The Walking Dead Q&A — Scott Gimple Explains Rick & Michonne's Role In The Series Finale

Scott Gimple is an executive producer of The Walking Dead and the overlord of The Walking Dead Universe. In this interview with, he talks about the Commonwealth's new leadership, revisiting fan favorite characters, and maybe learning more about the CRM down the line.

Q: Can you talk about the decision for Ezekiel to be the new post-Milton leader of the Commonwealth?
A: When Angela [Kang] and the writers looked at Ezekiel's storyline and what he went through, what he got from the Commonwealth even though he wasn't asking for it, how he in many ways rallied people in the end to join Mercer in saving the Commonwealth, it seemed like the natural arc for him. Especially someone who had had a kingdom and who had been a leader. That was something within him regardless of the place.

Q: When you talk about what Ezekiel got from the Commonwealth even though he wasn't asking for it, are you talking about the lifesaving surgery he got?
A: Yeah, I was. And he sees what the Commonwealth could be.

That's sort of his gift.
A: Yeah, whether it's vision or optimism. It's part of the character that we've shown for years. I will say that one of the things we talked about at the beginning of the season is something that Matt [Negrete] and I talked about with Angela in Season 9, Episode 5, which Matt and I wrote and which was Rick's last episode. It was about looking at the whole of the story and really looking at what it all meant. What did all this mean? Where did all this lead? For Rick, it was finding his family in the beginning, and it was finding his family in the end. For Ezekiel, he played a role as a king as an actor might, and yet, underneath that, he truly was a leader. That's what we see at the end of his story and the series.

Q: Can you talk a little bit about Mercer too? He was a leader already, but now he has a new role in the Commonwealth government.
A: It's interesting. He was a leader, but he was just executing orders. It was meeting people like Rosita, Daryl, Princess and everybody else that affected him. He was being a leader, but he wasn't making decisions. In the end, he had to make the biggest one for the fate of the Commonwealth. It was through his relationships with our characters that he changed that way and brought out something that was within him, but in a more heroic, more positive, even more sacrificial kind of way.

Q: Will we ever get to see the Commonwealth again and see how it all works out with Ezekiel and Mercer as its leaders?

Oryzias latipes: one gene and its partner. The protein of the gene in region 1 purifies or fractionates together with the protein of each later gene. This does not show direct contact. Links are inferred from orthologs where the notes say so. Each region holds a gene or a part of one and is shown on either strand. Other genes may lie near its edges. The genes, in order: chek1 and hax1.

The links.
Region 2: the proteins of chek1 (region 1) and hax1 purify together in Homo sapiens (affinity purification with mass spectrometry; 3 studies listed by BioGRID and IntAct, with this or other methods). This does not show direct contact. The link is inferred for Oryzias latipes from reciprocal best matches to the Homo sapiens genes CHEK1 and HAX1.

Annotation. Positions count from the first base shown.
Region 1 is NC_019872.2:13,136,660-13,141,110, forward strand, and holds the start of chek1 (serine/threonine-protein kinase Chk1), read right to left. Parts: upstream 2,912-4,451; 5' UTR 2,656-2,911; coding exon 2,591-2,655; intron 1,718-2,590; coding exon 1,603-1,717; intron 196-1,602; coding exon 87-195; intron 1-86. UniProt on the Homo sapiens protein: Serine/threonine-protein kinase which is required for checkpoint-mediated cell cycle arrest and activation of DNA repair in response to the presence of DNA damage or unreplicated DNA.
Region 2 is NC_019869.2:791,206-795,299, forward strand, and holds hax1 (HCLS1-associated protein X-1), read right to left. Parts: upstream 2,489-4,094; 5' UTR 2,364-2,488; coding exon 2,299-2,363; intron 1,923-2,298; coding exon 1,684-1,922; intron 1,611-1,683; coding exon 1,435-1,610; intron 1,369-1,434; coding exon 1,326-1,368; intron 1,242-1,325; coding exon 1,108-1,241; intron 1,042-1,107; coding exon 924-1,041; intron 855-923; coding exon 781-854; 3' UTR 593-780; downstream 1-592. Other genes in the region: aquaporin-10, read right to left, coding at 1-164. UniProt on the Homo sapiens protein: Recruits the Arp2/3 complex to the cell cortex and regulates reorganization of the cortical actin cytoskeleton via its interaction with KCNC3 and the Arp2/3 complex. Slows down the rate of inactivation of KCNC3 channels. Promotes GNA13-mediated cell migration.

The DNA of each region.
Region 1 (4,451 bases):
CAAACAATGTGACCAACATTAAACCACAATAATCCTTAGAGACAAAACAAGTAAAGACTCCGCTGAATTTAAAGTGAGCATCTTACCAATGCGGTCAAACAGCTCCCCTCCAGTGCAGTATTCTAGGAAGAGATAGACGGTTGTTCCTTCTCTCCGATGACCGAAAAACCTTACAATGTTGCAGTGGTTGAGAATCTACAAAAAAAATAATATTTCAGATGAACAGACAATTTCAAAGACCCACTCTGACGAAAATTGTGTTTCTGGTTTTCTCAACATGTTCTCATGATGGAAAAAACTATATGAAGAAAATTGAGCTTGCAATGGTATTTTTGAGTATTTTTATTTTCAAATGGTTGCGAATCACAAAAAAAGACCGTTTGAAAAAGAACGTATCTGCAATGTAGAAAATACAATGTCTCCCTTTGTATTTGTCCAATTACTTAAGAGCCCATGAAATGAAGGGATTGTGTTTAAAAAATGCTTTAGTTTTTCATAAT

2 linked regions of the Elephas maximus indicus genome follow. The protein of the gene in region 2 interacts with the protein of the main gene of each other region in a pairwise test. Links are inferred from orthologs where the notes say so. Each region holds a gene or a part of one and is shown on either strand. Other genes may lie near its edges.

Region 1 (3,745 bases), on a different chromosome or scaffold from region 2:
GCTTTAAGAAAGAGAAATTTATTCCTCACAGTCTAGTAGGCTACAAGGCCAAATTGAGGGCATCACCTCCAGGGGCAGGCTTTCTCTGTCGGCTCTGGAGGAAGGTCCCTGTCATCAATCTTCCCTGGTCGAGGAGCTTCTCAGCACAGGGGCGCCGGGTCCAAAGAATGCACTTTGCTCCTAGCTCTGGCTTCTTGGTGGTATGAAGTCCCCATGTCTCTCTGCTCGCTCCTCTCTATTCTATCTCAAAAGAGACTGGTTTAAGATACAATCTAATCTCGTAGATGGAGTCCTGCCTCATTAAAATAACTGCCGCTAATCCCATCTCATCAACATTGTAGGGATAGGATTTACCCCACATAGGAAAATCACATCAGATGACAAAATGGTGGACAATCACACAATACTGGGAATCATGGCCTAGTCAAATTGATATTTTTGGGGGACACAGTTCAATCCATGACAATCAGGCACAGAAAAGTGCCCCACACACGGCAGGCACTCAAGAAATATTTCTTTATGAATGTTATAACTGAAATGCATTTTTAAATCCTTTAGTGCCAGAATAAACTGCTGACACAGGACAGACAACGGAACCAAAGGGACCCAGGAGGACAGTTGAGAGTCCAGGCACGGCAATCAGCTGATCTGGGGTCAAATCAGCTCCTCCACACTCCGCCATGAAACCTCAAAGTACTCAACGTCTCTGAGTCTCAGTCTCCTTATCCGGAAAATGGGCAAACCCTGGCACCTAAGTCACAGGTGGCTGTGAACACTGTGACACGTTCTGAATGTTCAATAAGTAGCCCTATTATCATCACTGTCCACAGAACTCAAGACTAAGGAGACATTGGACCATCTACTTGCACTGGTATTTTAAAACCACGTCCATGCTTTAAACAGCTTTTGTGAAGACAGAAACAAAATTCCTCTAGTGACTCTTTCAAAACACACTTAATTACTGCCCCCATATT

A: I would say it’s entirely possible. I certainly love these characters. I think a lot of people love these characters, so I would really hope that we could. 

Q: Can you talk a little bit about the decision to have the Rick and Michonne scenes basically end the series?
A: The piece that we see has much more to do with the entirety of The Walking Dead and isn't so much a teaser for the Rick/Michonne show or even necessarily a purposeful peek into that show. That sequence is about the whole of The Walking Dead, meaning all the characters, and again, what it's all meant. It takes themes from the final episode, and it furthers them. To do that, we needed to see Rick and Michonne and it just so happens that they’re caught in these incredible situations, these really crazy worlds, having to deal with really different things. But we're seeing them as a continuum of all the characters that we've seen on the show. 
We're seeing that the way they've gotten through is by drawing strength from each other, whether living or dead, and that they continue to have a relationship with all the people they love, all the people they've met, all the people that affected them. It's this continuum, this one big life that they all share together. The people who go, the people who stay, whether that means leaving this life or just leaving the environment that the rest are in, like Rick and Michonne. It really is about the characters and how they will always be connected. To do that, we do need to show where Rick and Michonne are and what they're doing. We don't have a lot of explanation on that, but we get about the biggest peek we've seen in some time. Our goal was to have something very, very conclusive and very, very emotional getting to that idea of what did all of it mean? What was all of it about? 

Q: You said that these Rick and Michonne scenes take the themes of the final episode and further them. Do you mean the fact that people are always there for you, whether they're alive or dead? 
A: That's exactly it. Those people are a part of who you are because they've made you who you are. They're never entirely gone — definitely themes we've touched upon in the series.

Q: Rick's final scenes include CRM references. He's wearing a jacket with the CRM logo and there's a helicopter. What can you say about that?
A: Well, yeah, as a part of seeing where Rick is and what he's up to, we see the world in which he’s inhabiting or maybe trying to get away from. And yes, there is one of those helicopters like the one that ferried him away from near Alexandria.

Q: Can we expect to see more of the CRM on Fear the Walking Dead or any of the new spin-offs?
A: This clip would seem to indicate that.

Q: Is there any part of the series finale that sets up the storylines for the three new spin-offs?